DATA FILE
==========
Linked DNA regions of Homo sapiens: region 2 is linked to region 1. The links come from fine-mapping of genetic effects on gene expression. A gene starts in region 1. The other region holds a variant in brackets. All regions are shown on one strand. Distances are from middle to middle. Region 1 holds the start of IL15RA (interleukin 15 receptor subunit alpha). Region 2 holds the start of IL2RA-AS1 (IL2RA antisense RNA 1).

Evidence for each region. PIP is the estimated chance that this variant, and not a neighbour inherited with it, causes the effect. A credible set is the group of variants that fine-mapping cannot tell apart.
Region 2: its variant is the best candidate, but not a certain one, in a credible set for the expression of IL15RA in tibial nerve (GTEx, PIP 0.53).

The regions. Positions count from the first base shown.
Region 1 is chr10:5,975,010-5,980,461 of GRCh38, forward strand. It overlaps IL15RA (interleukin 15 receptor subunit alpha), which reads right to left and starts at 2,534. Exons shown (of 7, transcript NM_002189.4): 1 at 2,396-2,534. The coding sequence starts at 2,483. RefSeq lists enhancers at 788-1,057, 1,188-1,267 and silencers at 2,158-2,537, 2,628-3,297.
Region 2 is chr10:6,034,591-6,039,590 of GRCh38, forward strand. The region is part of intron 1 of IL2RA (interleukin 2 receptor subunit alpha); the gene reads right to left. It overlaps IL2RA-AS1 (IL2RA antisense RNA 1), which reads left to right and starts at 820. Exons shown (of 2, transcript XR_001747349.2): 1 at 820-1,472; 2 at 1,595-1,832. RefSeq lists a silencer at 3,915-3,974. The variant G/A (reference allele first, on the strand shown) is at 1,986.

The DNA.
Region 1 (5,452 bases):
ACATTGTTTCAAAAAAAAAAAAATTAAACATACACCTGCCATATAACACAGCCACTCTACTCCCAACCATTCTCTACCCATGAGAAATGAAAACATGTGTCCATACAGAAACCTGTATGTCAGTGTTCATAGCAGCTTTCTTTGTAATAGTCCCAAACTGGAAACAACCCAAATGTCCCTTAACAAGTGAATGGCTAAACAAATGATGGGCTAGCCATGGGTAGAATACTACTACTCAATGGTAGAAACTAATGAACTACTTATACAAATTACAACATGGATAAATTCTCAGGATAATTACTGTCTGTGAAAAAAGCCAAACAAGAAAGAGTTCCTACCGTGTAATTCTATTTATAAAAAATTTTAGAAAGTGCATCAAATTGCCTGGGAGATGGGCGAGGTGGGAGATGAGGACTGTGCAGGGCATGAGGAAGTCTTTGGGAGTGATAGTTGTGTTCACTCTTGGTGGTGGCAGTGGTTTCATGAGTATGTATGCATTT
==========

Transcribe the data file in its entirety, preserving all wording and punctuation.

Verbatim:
Linked DNA regions of Homo sapiens: region 2 is linked to region 1. The links come from fine-mapping of genetic effects on gene expression. A gene starts in region 1. The other region holds a variant in brackets. All regions are shown on one strand. Distances are from middle to middle. Region 1 holds the start of IL15RA (interleukin 15 receptor subunit alpha). Region 2 holds the start of IL2RA-AS1 (IL2RA antisense RNA 1).

Evidence for each region. PIP is the estimated chance that this variant, and not a neighbour inherited with it, causes the effect. A credible set is the group of variants that fine-mapping cannot tell apart.
Region 2: its variant is the best candidate, but not a certain one, in a credible set for the expression of IL15RA in tibial nerve (GTEx, PIP 0.53).

The regions. Positions count from the first base shown.
Region 1 is chr10:5,975,010-5,980,461 of GRCh38, forward strand. It overlaps IL15RA (interleukin 15 receptor subunit alpha), which reads right to left and starts at 2,534. Exons shown (of 7, transcript NM_002189.4): 1 at 2,396-2,534. The coding sequence starts at 2,483. RefSeq lists enhancers at 788-1,057, 1,188-1,267 and silencers at 2,158-2,537, 2,628-3,297.
Region 2 is chr10:6,034,591-6,039,590 of GRCh38, forward strand. The region is part of intron 1 of IL2RA (interleukin 2 receptor subunit alpha); the gene reads right to left. It overlaps IL2RA-AS1 (IL2RA antisense RNA 1), which reads left to right and starts at 820. Exons shown (of 2, transcript XR_001747349.2): 1 at 820-1,472; 2 at 1,595-1,832. RefSeq lists a silencer at 3,915-3,974. The variant G/A (reference allele first, on the strand shown) is at 1,986.

The DNA.
Region 1 (5,452 bases):
ACATTGTTTCAAAAAAAAAAAAATTAAACATACACCTGCCATATAACACAGCCACTCTACTCCCAACCATTCTCTACCCATGAGAAATGAAAACATGTGTCCATACAGAAACCTGTATGTCAGTGTTCATAGCAGCTTTCTTTGTAATAGTCCCAAACTGGAAACAACCCAAATGTCCCTTAACAAGTGAATGGCTAAACAAATGATGGGCTAGCCATGGGTAGAATACTACTACTCAATGGTAGAAACTAATGAACTACTTATACAAATTACAACATGGATAAATTCTCAGGATAATTACTGTCTGTGAAAAAAGCCAAACAAGAAAGAGTTCCTACCGTGTAATTCTATTTATAAAAAATTTTAGAAAGTGCATCAAATTGCCTGGGAGATGGGCGAGGTGGGAGATGAGGACTGTGCAGGGCATGAGGAAGTCTTTGGGAGTGATAGTTGTGTTCACTCTTGGTGGTGGCAGTGGTTTCATGAGTATGTATGCATTT